The RCA corporate strategy to go “all out” on the TK42 was a problem at many levels, including the ego level, but this is where a great back story begins…the stealth, “off the books” development of the TK44A! Yes, RCA was already thinking of the TK44, but they were still thinking four tubes!
Under RCA Broadcast Manager Andy Ingles, Norm Hobson was the management’s link and Lead Engineer on the TK42-43. Norm suspected something other than the four-tube TK44 design would soon be needed, so he told Lou Bazin that he “found some money” in another project. Lou got started on a three-tube TK44A design long before everyone realized the four-tube version would not “cut the mustard.”
Upper management at RCA did not have any idea that plans for a three-tube A version were in the works, but, it turns out, they were glad it was happening. It saved a lot of time when word came from the top that it was time for something new. Larry Thorpe and Lou Bazin were both fairly new RCA engineers and worked under Hobson. They were both in on the ground floor of the stealth TK44A project. Fred knew too – and remember, Fred was working with Norelco to improve the pictures for the NBC version of the PC60. RCA engineer Harry Wright was in on it too because Harry was the mechanical engineer for the 42, 43 and 44. (Please visit a special section on Harry in the Archives section to see the very first sketches of all these cameras and more one of a kind images.)
Now the plot thickens again! While trying to work out a three-tube design, Lou and another RCA engineer got a very unexpected invitation from Amperex to come visit and look at the possibilities of using its tubes in RCA cameras. Amperex was a Phillips subsidiary (as was Norelco) and the U.S. source for the new Plumbicon tubes and yokes…the main component of Norelco’s ‘magic pictures’. This was a “no-no,” as Amperex was not authorized to share this technology with RCA…but Phillips was way over there in Holland, while Amperex was just a short ride from Camden. There was money to be made in selling tubes to RCA. Interestingly the plumbicon tubes were made in Rhode Island at another Phillips subsidiary. I have a feeling Fred Himelfarb had a hand in this unexpected invitation. After all, he was already working with Phillips and Amperex for their cameras with the shorter custom plumbicons.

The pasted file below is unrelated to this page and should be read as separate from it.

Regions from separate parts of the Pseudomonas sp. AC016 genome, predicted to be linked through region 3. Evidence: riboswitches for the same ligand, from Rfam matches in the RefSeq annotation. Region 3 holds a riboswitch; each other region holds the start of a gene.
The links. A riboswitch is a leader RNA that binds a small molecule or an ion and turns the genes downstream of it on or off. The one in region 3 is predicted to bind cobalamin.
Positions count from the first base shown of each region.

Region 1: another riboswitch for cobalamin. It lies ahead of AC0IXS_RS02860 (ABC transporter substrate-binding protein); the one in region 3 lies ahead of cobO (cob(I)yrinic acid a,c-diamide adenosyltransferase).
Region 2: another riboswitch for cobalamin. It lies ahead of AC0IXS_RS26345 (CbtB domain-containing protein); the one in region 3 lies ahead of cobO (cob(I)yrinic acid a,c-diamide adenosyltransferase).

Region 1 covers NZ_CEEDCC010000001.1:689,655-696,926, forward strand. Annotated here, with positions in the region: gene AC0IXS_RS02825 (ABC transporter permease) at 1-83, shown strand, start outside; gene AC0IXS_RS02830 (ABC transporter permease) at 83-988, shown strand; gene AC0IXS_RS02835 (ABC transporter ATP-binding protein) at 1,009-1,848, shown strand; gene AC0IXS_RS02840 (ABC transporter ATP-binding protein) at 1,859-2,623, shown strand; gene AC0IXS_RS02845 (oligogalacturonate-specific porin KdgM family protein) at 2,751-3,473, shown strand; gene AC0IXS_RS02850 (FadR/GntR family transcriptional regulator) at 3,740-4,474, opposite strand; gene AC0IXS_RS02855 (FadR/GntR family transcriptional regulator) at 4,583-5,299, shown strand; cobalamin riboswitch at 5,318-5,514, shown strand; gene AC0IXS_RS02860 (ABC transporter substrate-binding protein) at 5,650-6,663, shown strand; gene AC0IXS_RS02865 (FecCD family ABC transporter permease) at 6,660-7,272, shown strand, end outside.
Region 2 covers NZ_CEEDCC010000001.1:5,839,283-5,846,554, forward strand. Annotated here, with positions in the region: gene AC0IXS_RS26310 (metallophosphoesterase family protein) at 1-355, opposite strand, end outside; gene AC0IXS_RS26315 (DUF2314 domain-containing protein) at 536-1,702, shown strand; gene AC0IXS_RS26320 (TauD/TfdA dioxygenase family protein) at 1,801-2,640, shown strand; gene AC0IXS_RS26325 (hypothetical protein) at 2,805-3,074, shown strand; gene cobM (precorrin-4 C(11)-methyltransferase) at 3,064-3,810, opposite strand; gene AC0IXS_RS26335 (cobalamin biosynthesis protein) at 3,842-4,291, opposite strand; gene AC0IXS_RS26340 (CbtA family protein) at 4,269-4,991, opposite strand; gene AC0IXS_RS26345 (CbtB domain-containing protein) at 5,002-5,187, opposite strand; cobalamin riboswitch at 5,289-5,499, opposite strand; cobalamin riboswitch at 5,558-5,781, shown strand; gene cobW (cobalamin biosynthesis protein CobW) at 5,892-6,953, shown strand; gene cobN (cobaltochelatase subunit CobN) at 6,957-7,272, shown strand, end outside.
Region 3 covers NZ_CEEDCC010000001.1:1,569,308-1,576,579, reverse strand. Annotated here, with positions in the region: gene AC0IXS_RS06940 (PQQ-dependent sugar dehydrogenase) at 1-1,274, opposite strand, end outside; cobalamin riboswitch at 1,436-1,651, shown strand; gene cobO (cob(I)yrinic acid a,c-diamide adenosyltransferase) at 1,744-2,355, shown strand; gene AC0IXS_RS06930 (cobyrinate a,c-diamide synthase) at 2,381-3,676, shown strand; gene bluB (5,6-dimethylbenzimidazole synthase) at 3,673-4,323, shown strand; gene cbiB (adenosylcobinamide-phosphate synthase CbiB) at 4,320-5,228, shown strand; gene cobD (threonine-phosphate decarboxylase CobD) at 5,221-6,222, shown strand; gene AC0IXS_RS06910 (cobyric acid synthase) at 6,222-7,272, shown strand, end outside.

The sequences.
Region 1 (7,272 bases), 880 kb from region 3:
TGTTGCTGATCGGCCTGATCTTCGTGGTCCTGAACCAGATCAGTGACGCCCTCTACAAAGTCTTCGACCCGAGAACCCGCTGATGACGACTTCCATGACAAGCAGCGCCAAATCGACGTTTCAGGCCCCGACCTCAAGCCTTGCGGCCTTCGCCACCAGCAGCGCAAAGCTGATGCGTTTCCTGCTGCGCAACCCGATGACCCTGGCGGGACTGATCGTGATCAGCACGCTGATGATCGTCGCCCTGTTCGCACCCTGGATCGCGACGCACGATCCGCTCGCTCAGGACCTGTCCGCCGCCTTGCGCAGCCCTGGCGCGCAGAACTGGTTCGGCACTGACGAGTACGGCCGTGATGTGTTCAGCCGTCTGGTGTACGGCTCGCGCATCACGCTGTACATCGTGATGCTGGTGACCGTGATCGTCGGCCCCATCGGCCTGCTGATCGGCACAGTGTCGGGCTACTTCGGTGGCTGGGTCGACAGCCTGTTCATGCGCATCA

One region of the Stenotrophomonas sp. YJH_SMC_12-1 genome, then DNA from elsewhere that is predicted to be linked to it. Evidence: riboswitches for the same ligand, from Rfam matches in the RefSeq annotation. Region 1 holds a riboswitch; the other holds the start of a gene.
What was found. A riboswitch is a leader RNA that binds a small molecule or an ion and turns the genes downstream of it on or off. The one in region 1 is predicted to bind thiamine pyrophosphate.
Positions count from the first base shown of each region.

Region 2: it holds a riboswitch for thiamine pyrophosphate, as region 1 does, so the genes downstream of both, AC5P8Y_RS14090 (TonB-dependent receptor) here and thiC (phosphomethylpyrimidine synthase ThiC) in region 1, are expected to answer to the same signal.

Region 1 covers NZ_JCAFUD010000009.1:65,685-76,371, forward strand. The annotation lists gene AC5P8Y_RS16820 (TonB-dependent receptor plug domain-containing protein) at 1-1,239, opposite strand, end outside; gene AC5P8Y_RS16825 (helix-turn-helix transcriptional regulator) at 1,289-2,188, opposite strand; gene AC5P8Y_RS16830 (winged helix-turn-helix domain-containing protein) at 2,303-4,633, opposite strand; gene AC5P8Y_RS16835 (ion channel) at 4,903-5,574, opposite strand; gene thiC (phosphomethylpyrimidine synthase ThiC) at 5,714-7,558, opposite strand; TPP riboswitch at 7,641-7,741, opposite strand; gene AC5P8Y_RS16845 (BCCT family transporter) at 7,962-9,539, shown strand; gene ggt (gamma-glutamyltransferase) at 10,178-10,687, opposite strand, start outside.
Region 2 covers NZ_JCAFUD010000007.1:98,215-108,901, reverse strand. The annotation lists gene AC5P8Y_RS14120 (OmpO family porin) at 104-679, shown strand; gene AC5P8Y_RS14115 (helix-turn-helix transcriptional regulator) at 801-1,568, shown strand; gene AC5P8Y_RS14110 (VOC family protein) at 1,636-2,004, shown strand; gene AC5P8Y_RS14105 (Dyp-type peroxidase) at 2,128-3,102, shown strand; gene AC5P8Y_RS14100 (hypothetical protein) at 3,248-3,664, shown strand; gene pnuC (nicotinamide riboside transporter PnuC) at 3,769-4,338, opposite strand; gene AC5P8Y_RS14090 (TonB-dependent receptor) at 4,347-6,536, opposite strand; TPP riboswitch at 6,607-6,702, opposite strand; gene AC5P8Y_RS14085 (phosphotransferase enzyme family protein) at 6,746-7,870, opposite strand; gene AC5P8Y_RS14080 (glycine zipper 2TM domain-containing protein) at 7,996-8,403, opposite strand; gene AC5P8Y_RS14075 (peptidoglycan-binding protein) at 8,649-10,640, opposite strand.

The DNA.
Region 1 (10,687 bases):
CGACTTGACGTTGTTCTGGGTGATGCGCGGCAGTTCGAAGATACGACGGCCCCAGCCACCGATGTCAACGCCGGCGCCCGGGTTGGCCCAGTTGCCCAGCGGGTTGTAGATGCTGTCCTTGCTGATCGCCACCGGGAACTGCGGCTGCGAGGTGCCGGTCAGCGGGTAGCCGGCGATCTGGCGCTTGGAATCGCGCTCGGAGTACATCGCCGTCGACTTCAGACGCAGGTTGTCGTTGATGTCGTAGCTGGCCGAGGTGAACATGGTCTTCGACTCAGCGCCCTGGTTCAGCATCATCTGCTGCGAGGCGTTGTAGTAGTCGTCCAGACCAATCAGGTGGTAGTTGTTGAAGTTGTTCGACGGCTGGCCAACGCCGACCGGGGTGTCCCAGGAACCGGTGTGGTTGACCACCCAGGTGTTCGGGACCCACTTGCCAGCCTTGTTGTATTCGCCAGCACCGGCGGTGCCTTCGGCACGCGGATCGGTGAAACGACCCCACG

Above is the 1967 artist’s rendering of the experimental TK44. This, of course, is not to be confused with the great TK44A that used three Plumbicon tubes. This is a three-tube camera, using an image Isocon tube in the luminance channel, and was a camera that came out just after the 42 and just before the 44A in 1968. More on this below from Jay and Lytle.
With all this brainpower studying the Norelco, it wasn’t long until the RCA TK44A three-tube Plumbicon camera was introduced. The first ones were sold to WBAP-TV in Dallas and delivered in early 1968. The TK44As made better pictures than the Norelco and were much more stable.
Lou told me that to prove the stability point, Fred once sprayed Freon on one of the Norelco preamps and the picture just fell apart…registration went nuts. Then he sprayed the TK44. Although the preamp circuit board had frost all over it, the picture never even wavered.
My original draft of this story was sent for comment to all the principals. The reply from Jay and Lytle has basically added another chapter to the TK44 story.
Chapter Two: By Jay Ballard and Lytle Hoover
There is one chapter missing in the evolution of the TK-44A from the TK-42. RCA developed an interim camera between the TK-44A (plumbicon) and the 42/43-it was called the TK-44, and was a four-tube camera, using an image Isocon tube in the luminance channel. The Isocon was used in astronomy applications and had very low noise, but could not handle the dynamic range encountered in television. The TK-44 (not 44A) was thought of as a field version of the 42/43, but still retaining the four-tube concept.